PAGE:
Bonnie Brenda Scott
Member, Space 1026
After my first significant art show opened, I received a kind, congratulatory email about it from my estranged father. I was not completely suspicious of it, but still wanted to confirm that it was really him. So, I rode my bike up to the gallery in the middle of the night and used my exhibitor’s key to check for his handwriting in the guestbook.
There it was. It is very like my own.
For someone who has as much difficulty making decisions as I do, opening a “cyber” relationship with this man whom I hadn’t seen or spoken to in fourteen years was curiously easy and joyful. It helped that he was very sensitive to issues surrounding art and art-making. I actually described him to my friends as being “the exact parent we all wished we had during art school.”
After a few months of online conversation, we met in person and had coffee. It was my suggestion that we move from a virtual relationship into reality. Into really, really real reality, the kind that chokes you up and stops your brain from functioning. Having a Dad was immediately too much for me. I saw a tidal wave of possibility, and I panicked, filled with fear and self-doubt, and self-pity, and self-loathing.
I stopped talking to him, and I was briefly rained on with emails, most of which I opened, but some of which I didn’t. Time passed this way, in a silence on my end that was comfortable to me; my second art show opened and I told my father nothing about it.
It was towards the closing of this exhibition when it became my responsibility to unlock and monitor the gallery for a day. I walked in and had a look at the guestbook. Dad’s name was already all over it, with many messages of encouragement. He’d been to see the show four times.
So I sat there, at a desk behind a low wall that masked me from immediate view. My father walked in. Of course he would; why wouldn’t he? This is the silly, sitcom-ish way that reality operates. My father came to visit my art show for the fifth time, and I behaved the only way I know how, which is strangely. I panicked and hid under the desk. My heart pounded wildly as I tried to strike a pose that I hoped would look natural if I were found, grabbing a nearby stack of brochures and beginning to count them, hoping that he would just leave quickly.
Trouble began when I was found – by this girl who had been working on an installation in the hallway outside. She came to my desk with the idea of borrowing a screwdriver. I did my best to keep up a quiet, pathetic conversation with her while still squatting under the tabletop – all while my head was racing with explanations for the situation that I was in, and how I was going to have to admit to being a terrible person and deal with my Dad’s feelings.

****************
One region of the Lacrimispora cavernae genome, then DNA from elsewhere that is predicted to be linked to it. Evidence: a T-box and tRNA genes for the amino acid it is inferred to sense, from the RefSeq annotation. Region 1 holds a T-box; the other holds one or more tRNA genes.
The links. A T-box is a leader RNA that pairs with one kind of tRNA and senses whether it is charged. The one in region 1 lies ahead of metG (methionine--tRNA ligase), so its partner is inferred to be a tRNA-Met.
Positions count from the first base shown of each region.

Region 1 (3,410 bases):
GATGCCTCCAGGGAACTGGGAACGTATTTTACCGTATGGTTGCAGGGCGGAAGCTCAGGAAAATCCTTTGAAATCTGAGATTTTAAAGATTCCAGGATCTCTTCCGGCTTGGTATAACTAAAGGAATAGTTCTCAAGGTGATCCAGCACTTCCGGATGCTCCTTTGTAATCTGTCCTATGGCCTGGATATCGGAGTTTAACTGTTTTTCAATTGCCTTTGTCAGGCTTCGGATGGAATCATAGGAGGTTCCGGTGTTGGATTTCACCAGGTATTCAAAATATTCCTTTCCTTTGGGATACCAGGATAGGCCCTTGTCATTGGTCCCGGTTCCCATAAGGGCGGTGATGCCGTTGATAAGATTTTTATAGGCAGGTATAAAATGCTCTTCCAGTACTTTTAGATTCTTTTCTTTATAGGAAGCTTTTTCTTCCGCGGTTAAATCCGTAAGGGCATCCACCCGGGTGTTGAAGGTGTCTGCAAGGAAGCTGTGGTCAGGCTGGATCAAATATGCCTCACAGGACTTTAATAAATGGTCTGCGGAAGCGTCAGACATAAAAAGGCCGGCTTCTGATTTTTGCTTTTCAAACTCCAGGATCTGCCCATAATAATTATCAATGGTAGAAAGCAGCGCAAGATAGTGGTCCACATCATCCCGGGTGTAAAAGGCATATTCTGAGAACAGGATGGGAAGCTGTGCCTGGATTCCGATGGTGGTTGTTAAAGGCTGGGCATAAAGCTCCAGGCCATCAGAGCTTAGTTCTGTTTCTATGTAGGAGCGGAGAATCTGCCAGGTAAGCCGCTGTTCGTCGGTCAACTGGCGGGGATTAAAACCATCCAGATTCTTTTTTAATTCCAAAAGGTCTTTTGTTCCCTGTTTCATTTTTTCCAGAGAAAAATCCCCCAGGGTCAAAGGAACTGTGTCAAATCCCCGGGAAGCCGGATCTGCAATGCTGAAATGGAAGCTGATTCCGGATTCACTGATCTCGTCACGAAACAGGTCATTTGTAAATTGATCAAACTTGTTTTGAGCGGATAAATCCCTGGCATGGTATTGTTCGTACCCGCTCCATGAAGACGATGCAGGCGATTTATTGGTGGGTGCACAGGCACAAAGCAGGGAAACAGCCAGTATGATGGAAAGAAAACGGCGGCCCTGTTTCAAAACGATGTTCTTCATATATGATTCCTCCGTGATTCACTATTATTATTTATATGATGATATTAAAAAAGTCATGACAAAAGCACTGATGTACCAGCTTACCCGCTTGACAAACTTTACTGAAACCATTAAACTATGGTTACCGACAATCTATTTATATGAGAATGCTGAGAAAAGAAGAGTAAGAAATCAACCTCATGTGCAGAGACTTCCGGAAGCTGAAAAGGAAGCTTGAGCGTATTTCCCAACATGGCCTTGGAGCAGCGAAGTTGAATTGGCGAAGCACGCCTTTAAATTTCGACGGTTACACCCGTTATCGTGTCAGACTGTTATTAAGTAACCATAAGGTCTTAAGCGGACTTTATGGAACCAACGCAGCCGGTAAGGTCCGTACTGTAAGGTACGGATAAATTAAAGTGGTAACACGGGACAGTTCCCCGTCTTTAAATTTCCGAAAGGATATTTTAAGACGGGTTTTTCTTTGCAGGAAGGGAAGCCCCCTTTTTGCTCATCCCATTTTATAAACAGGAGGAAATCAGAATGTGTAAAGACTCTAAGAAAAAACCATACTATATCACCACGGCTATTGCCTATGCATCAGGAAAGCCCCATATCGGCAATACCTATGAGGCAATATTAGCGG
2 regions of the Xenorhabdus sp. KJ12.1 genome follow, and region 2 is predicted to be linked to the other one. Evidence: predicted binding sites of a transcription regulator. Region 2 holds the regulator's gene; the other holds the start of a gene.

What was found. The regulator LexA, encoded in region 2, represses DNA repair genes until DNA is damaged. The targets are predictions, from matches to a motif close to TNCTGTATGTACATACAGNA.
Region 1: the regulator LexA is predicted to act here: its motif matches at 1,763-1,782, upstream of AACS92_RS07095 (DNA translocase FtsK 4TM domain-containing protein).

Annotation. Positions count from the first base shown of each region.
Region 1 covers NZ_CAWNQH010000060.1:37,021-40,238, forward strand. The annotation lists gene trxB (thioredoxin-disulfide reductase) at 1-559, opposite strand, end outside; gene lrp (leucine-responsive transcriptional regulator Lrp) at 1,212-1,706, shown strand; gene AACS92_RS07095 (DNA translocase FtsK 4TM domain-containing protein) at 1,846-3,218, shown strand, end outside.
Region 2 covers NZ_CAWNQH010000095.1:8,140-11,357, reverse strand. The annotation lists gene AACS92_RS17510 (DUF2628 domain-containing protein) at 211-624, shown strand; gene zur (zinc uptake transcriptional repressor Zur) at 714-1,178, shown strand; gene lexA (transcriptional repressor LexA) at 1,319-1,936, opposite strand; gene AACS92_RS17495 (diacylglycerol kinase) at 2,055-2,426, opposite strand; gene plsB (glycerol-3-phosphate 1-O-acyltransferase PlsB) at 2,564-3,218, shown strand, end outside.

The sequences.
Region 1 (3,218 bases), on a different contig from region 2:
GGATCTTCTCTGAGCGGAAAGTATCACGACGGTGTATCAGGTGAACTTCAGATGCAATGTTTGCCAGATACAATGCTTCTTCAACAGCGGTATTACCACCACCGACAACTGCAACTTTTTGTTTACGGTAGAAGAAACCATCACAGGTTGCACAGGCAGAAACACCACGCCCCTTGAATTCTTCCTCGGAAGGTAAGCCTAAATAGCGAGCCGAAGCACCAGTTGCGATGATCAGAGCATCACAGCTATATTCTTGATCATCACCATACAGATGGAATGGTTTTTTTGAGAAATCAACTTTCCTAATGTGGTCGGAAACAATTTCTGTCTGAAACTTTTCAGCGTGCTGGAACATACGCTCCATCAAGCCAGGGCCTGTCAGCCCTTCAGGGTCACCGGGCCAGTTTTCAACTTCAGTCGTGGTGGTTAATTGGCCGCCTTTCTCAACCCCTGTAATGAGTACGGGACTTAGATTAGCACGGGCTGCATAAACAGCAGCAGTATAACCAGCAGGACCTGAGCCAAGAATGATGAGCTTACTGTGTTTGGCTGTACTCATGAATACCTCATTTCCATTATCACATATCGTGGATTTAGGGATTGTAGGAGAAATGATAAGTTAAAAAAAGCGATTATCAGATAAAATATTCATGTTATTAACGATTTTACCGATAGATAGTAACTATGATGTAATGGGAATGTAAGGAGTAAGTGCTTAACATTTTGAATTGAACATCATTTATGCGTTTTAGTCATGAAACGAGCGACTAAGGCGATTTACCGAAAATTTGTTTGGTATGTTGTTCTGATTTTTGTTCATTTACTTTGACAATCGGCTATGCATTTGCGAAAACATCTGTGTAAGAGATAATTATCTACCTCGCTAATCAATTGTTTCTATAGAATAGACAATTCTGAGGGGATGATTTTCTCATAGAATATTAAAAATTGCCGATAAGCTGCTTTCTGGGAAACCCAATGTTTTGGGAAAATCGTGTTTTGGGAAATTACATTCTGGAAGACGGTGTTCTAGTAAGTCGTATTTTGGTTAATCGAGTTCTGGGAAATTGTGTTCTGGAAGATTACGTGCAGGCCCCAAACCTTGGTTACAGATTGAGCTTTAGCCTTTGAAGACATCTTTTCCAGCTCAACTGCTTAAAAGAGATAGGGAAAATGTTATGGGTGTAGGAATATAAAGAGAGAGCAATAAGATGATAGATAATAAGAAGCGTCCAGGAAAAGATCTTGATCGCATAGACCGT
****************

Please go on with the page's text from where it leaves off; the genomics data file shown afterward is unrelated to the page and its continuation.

Losing my ability to stall for time, I pulled the girl into the storage room. My last view of my father is of him jogging after me across the gallery, with an expression I perceived as neediness. And maybe he is needy, and my vision of a parent is that he shouldn’t be needy, particularly when I have needed so little from him all this time. And so I quickly shut the door behind me.
“Listen,” I said to the girl, “There’s this guy in the gallery who’s been bugging me today. When you go back out there, if he asks you whether or not there’s someone else in this room, just tell him no, okay?”
And she went. And he asked. And she told him what I told her to say. I stood there, in this closet, while my father quietly knocked on the door. I stood completely still, feeling the panic rushing through my body–for an hour, until I was certain he was gone. I counted paintbrushes to pass the time, and sent him a psychic message that said this: “Picture me underground, far below you in a basement somewhere. That’s where I went; I am not standing still, breathing quietly in a supply closet. I’ve become busy with things that are important, and I can’t hear you. Or better yet, imagine that I’m not me, that I was never here, that all of this is only an illusion.” And, “I’msorryI’msorryI’msorryI’msorry.”
There are issues you don’t consider (or at least I didn’t) when pursuing a career in art. Creating things allows one to communicate with the world while keeping it at arm’s length. But while you’re putting all this stuff into the universe, begging it to understand you, you can’t tell the universe what to think or how to respond. I would even go so far as to say that you can dictate even less what to expect from yourself.
My Dad continues to write emails to me sometimes. I am almost certain that I have never deleted any. He sends me YouTube videos and emails me whenever he sees something about Robert Crumb on the internet, and I heard from him when they canceled the “Little Orphan Annie” comic strip. There are currently 95 messages in my inbox from him – our catalog, the sum total of our adult child/parent relationship.